See Highlights from the Inaugural Edition of Design Miami/ Paris
As 27 top international galleries come together at L'hôtel de Maisons, here’s what caught the eye of architect Lee F. Mindel, FAIA
Design Miami/’s inaugural presence in Paris is a landmark happening in a landmark building. Built in 1704 and in the Pozzo di Borgo family for 174 years (as well as the residence of the late Karl Lagerfeld), the recently restored grand L’hôtel de Maisons brought together 27 design galleries from around the world.
There were essentially two approaches in dealing with the magnificent, ornate, and sensitive restoration, both resulting in a clear celebration of Paris and the contribution of France’s decorative arts. In fact, this juxtaposition made both the building and the objects within even more interesting than either would appear on their own.
Lebreton Gallery, a ceramic specialist from Monte Carlo, spent time in their space prior to designing in order to curate an interesting dialogue. Their boiserie space is currently in the process of being restored, and the traces of white gesso and gilding are clearly in transition. The ceramics on display—crafted by Jean Derval, Ruth Duckworth, and Susan Ramie, to name just a few—create a unique dialogue within their context.
Galerie Jacques Lacoste took a different approach by creating an island of not just one Royère polar bear sofa, not just two accompanying chairs but also included a pair of round polar bear ottomans in the original pristine scarlet-colored material. Set among the paint and gilded paneling, the en-suite ensemble creates an ambiance that is very regal and perhaps most expressive of the luxury and essence of French historical design. The adjacent space, designed by Salon 94, features a red Alexander Calder mobile and Max Lamb’s plush new Soft Poly (Silver Lining), covered suite of seating that creates its own contemporary dialogue.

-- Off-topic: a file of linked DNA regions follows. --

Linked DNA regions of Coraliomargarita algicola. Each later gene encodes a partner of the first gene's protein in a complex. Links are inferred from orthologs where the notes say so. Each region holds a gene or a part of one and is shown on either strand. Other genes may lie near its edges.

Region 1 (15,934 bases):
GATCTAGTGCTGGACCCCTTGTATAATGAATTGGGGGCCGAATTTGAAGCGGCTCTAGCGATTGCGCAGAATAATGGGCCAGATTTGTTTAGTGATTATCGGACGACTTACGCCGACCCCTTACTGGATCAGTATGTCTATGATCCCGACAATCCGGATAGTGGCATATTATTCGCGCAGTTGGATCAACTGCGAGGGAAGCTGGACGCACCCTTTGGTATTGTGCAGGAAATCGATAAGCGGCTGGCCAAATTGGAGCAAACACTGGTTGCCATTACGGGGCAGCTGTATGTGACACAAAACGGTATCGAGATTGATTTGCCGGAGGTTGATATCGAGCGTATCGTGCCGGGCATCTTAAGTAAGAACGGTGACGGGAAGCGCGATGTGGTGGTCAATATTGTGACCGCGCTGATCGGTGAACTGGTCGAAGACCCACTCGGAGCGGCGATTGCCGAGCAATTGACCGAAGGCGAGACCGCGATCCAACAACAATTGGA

London’s Sarah Myerscough Gallery conceived freestanding islands of ceramics, wood sculptures, and furniture set in various beds of natural material. Among them is a wooden chair that took 15 years to create by botanical carpenter Full Grown, a marvel that illustrates how patient, slow design can grow into its own Bois de Boulogne.
There was also an inspiring collage of ceramics, lighting, art, and furniture in a grand salon in which two of the most esteemed Parisian galleries—Laffanour Galerie Downton and Thomas Fritsch Artrium—collaborated on a space. It is most adventurous and the result adding an additional layer of sophistication, grounded by a large custom-made rug with an inset circle that acts as anchor to ground the installation.
Unique to this year as well is the Le Jardin building. In the garden, a Jean Prouvé freestanding wooden structure from Patrick Seguin is set majestically against tall trees and lawn. Friedman Benda’s Wendell Castle bronze seat sculpture pays homage to the nearby bronzes in the Rodin Museum’s garden, while Galerie Kreo’s green Proust chair by Alessandro Mendini emerges form the manicured lawn.
The icing on the cake may in fact be in the cobblestone entry court, where Galerie Mitterrand’s Les Lalanne donkey and carriage, Âne attelé (1989), awaits your arrival, so proudly welcoming all to this unique experience… Viva La France.
The following are photographs of interesting juxtapositions of the space and objects within it.